Another day, another drop in the Dow. We had an interesting discussion as a family yesterday: how to cut back on expenses to save as much money as possible. Laura and I told the kids about our investments, and how along with everybody else in this country we are suffering from this vicious, relentless decline in equities. We are okay, and I have never invested in anything fancy with the small portfolio of stocks I have, mostly in healthcare. Our portfolio has done better than the S&P 500 over the past fourteen months, yet it’s little solace to be down 35 percent even if the market is down 50 percent. The kids suggested turning off more lights to save electricity and eliminating cable and just watching TV on the Internet. I suspect many families across the country are having these discussions, and I know many are making much tougher decisions than whether or not to keep cable.
I wonder how this deep recession will affect our long-term attitudes. We have never been big spenders, and I have always paid off my credit card balances at the end of the month. I don’t like the punishing interest rates or late fees from plastic. I pay our mortgage fifteen days early each month; I try to be responsible. In our living room, I still have the speakers I had in college twenty-five years ago, but we do spend heavily on books and about once a week I buy a few culinary treats from Zabar’s. This economic downturn has forced me to ask myself many questions. Have we been careful enough with our finances? Are we ready for a long-term decline in the economy, in the stock market? Should we have saved even more money, and invested it even more conservatively, so that our kids can afford college in four years?
There is a great deal of self-doubt, self-assessment occurring in my head. I know I have not been reckless with our family’s finances. In comparison to what I hear in the news, of people investing in mortgages with teaser rates, of credit-card holders paying only the minimum with exorbitant interest rates on massive balances, of spenders who did not save much for many years but instead took out home-equity lines of credit, I know I did none of these things. We spent what we needed; Laura and I have saved 10-20 percent of our income each year; and I invested it. My friends and family have assured me I have been conservative with our finances, and yet I still feel I am failing. I simply want my family to be okay; I want my children to go to whatever college they want in four years.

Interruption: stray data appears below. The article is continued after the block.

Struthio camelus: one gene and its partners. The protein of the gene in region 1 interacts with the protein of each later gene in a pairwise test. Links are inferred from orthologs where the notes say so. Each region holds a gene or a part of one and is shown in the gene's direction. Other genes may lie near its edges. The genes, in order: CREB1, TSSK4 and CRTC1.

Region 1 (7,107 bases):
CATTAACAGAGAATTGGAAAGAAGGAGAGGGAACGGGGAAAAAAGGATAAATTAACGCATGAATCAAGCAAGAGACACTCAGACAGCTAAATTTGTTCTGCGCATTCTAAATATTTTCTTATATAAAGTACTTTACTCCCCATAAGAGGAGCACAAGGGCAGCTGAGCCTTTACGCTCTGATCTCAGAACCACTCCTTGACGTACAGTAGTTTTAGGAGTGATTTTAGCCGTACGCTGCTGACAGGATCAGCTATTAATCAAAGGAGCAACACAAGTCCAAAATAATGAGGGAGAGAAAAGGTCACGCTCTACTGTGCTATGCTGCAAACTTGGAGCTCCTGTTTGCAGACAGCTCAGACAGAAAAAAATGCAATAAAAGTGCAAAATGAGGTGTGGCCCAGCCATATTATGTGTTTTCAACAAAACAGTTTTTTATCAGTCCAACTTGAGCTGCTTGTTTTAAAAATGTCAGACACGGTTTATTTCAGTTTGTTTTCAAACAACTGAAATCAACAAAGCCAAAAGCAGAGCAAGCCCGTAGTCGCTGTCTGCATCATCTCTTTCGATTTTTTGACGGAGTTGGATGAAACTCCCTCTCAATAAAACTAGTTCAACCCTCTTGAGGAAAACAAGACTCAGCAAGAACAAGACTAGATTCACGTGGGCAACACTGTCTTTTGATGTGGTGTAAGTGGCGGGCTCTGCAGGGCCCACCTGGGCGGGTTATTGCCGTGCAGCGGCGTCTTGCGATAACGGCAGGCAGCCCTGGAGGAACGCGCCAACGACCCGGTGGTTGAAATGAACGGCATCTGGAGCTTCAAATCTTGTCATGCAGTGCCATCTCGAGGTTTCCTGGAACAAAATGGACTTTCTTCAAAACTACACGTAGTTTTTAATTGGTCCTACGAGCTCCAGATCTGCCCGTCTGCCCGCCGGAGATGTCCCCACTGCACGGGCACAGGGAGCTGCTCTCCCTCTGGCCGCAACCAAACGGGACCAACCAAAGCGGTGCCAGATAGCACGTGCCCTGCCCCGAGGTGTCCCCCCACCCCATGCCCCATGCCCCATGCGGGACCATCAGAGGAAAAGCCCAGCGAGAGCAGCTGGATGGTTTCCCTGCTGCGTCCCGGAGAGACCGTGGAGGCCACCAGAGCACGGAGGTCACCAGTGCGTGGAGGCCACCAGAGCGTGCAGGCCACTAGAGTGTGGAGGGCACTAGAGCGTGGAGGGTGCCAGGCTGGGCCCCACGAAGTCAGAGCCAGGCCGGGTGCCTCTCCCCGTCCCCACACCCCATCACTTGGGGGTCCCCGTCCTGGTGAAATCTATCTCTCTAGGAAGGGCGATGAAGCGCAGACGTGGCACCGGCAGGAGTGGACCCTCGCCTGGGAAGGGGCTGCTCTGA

Besides questioning myself, I am also angry. Angry at the ridiculous 21st Century version of American democracy. I find it more akin to several mobs shouting at each other, trying to sway the middle who simply wants to live in peace and with a modest prosperity. The democratic political and economic discussion to solve our problems, I have always believed, would only be as good as the character of the participants in this discussion. But what happens when ‘character’ is defined and warped by the means of communicating your message? We are losing newspaper editors and reporters every year, but TV pundits and braggarts on the radio, both experts of pithy sound bytes, define, ambush, and drive ‘political discussion.’
What will happen when we don’t even remember that there used to be a time when careful, self-critical, and even profound political debate defined at least a significant part of what occurred in the great American conversation to solve our problems? When we don’t even have the memory of a better political discussion, I believe we will become more mob-like, and less democratic. I believe we will be prone to radical influences with simplistic solutions, which in reality solve nothing. Be careful whom you pay attention to: the more you pay attention to them, the less you will be able to decide for yourself why you began to pay attention to them in the first place.
These are sobering times. Will we get sober leaders to help us out of this mess? Will we even have the capacity to listen to them anymore? I don’t know, but I am still hopeful.